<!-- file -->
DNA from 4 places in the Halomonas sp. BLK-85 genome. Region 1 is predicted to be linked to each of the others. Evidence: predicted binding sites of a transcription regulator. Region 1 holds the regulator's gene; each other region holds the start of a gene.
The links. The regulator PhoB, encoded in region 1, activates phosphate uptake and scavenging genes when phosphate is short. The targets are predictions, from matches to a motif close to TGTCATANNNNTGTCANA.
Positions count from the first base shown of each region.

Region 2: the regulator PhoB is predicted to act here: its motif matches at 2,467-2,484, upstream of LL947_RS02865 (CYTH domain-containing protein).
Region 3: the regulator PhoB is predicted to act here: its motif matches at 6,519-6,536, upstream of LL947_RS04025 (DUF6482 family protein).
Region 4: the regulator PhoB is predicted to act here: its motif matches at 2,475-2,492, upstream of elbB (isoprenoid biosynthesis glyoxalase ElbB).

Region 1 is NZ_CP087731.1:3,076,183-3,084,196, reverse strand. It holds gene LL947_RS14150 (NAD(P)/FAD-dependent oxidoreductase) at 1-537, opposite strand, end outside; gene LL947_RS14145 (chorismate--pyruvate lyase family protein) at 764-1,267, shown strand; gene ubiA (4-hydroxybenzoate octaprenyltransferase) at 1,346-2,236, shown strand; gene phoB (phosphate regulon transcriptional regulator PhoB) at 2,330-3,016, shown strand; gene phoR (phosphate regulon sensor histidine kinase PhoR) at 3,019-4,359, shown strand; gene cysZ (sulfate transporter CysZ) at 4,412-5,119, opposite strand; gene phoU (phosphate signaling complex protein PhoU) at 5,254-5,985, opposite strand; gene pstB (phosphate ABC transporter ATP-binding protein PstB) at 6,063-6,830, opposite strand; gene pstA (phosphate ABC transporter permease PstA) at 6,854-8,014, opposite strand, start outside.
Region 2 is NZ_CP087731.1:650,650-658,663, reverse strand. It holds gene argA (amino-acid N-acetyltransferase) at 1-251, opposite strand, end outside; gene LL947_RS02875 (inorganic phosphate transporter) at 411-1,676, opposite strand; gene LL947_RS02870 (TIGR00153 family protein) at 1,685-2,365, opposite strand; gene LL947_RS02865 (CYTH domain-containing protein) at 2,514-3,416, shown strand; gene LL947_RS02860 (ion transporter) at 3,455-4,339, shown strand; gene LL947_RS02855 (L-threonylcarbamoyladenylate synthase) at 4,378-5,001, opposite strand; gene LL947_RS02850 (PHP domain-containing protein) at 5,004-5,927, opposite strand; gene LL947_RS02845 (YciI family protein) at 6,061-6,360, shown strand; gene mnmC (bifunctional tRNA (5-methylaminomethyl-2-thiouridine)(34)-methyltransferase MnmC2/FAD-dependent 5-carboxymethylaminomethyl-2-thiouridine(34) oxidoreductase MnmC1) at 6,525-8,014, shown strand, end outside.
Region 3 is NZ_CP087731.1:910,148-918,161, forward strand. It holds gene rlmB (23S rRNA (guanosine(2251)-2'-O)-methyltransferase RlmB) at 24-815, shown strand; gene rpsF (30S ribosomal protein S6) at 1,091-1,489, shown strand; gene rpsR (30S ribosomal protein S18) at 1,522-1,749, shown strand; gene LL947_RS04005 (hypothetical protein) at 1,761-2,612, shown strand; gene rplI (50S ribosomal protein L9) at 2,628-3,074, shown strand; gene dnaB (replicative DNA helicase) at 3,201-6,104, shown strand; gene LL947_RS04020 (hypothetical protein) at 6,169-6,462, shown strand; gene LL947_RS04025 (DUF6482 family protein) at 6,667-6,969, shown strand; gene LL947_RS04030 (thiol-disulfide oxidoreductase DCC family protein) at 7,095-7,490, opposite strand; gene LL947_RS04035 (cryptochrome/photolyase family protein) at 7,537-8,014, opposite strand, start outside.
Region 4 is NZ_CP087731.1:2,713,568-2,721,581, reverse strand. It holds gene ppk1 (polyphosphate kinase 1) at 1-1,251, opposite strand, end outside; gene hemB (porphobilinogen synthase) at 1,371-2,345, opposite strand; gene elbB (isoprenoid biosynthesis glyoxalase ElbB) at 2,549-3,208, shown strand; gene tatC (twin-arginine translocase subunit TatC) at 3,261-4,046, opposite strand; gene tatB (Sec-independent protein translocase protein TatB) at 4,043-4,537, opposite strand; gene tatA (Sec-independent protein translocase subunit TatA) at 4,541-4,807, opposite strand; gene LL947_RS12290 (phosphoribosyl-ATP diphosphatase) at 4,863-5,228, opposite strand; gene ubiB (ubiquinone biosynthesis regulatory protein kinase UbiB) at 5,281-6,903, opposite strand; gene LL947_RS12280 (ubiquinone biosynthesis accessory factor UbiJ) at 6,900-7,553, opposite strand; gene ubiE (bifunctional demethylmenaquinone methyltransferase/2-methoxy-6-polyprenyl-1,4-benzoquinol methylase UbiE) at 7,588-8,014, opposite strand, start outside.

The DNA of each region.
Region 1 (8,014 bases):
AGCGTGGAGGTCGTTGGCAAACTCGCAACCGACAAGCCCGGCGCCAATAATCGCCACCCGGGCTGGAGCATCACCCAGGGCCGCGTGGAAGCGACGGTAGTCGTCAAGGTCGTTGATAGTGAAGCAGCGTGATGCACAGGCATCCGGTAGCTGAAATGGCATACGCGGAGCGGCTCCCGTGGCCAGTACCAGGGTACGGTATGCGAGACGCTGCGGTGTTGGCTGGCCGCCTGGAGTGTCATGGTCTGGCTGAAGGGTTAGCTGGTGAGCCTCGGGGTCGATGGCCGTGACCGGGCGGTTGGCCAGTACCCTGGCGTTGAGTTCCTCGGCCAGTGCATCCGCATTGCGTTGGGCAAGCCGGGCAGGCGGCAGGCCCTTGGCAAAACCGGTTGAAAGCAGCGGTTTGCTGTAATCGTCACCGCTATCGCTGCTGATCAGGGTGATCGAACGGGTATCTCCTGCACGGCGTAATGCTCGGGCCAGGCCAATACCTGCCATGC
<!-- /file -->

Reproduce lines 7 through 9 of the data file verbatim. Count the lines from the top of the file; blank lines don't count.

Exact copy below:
Region 1 is NZ_CP087731.1:3,076,183-3,084,196, reverse strand. It holds gene LL947_RS14150 (NAD(P)/FAD-dependent oxidoreductase) at 1-537, opposite strand, end outside; gene LL947_RS14145 (chorismate--pyruvate lyase family protein) at 764-1,267, shown strand; gene ubiA (4-hydroxybenzoate octaprenyltransferase) at 1,346-2,236, shown strand; gene phoB (phosphate regulon transcriptional regulator PhoB) at 2,330-3,016, shown strand; gene phoR (phosphate regulon sensor histidine kinase PhoR) at 3,019-4,359, shown strand; gene cysZ (sulfate transporter CysZ) at 4,412-5,119, opposite strand; gene phoU (phosphate signaling complex protein PhoU) at 5,254-5,985, opposite strand; gene pstB (phosphate ABC transporter ATP-binding protein PstB) at 6,063-6,830, opposite strand; gene pstA (phosphate ABC transporter permease PstA) at 6,854-8,014, opposite strand, start outside.
Region 2 is NZ_CP087731.1:650,650-658,663, reverse strand. It holds gene argA (amino-acid N-acetyltransferase) at 1-251, opposite strand, end outside; gene LL947_RS02875 (inorganic phosphate transporter) at 411-1,676, opposite strand; gene LL947_RS02870 (TIGR00153 family protein) at 1,685-2,365, opposite strand; gene LL947_RS02865 (CYTH domain-containing protein) at 2,514-3,416, shown strand; gene LL947_RS02860 (ion transporter) at 3,455-4,339, shown strand; gene LL947_RS02855 (L-threonylcarbamoyladenylate synthase) at 4,378-5,001, opposite strand; gene LL947_RS02850 (PHP domain-containing protein) at 5,004-5,927, opposite strand; gene LL947_RS02845 (YciI family protein) at 6,061-6,360, shown strand; gene mnmC (bifunctional tRNA (5-methylaminomethyl-2-thiouridine)(34)-methyltransferase MnmC2/FAD-dependent 5-carboxymethylaminomethyl-2-thiouridine(34) oxidoreductase MnmC1) at 6,525-8,014, shown strand, end outside.
Region 3 is NZ_CP087731.1:910,148-918,161, forward strand. It holds gene rlmB (23S rRNA (guanosine(2251)-2'-O)-methyltransferase RlmB) at 24-815, shown strand; gene rpsF (30S ribosomal protein S6) at 1,091-1,489, shown strand; gene rpsR (30S ribosomal protein S18) at 1,522-1,749, shown strand; gene LL947_RS04005 (hypothetical protein) at 1,761-2,612, shown strand; gene rplI (50S ribosomal protein L9) at 2,628-3,074, shown strand; gene dnaB (replicative DNA helicase) at 3,201-6,104, shown strand; gene LL947_RS04020 (hypothetical protein) at 6,169-6,462, shown strand; gene LL947_RS04025 (DUF6482 family protein) at 6,667-6,969, shown strand; gene LL947_RS04030 (thiol-disulfide oxidoreductase DCC family protein) at 7,095-7,490, opposite strand; gene LL947_RS04035 (cryptochrome/photolyase family protein) at 7,537-8,014, opposite strand, start outside.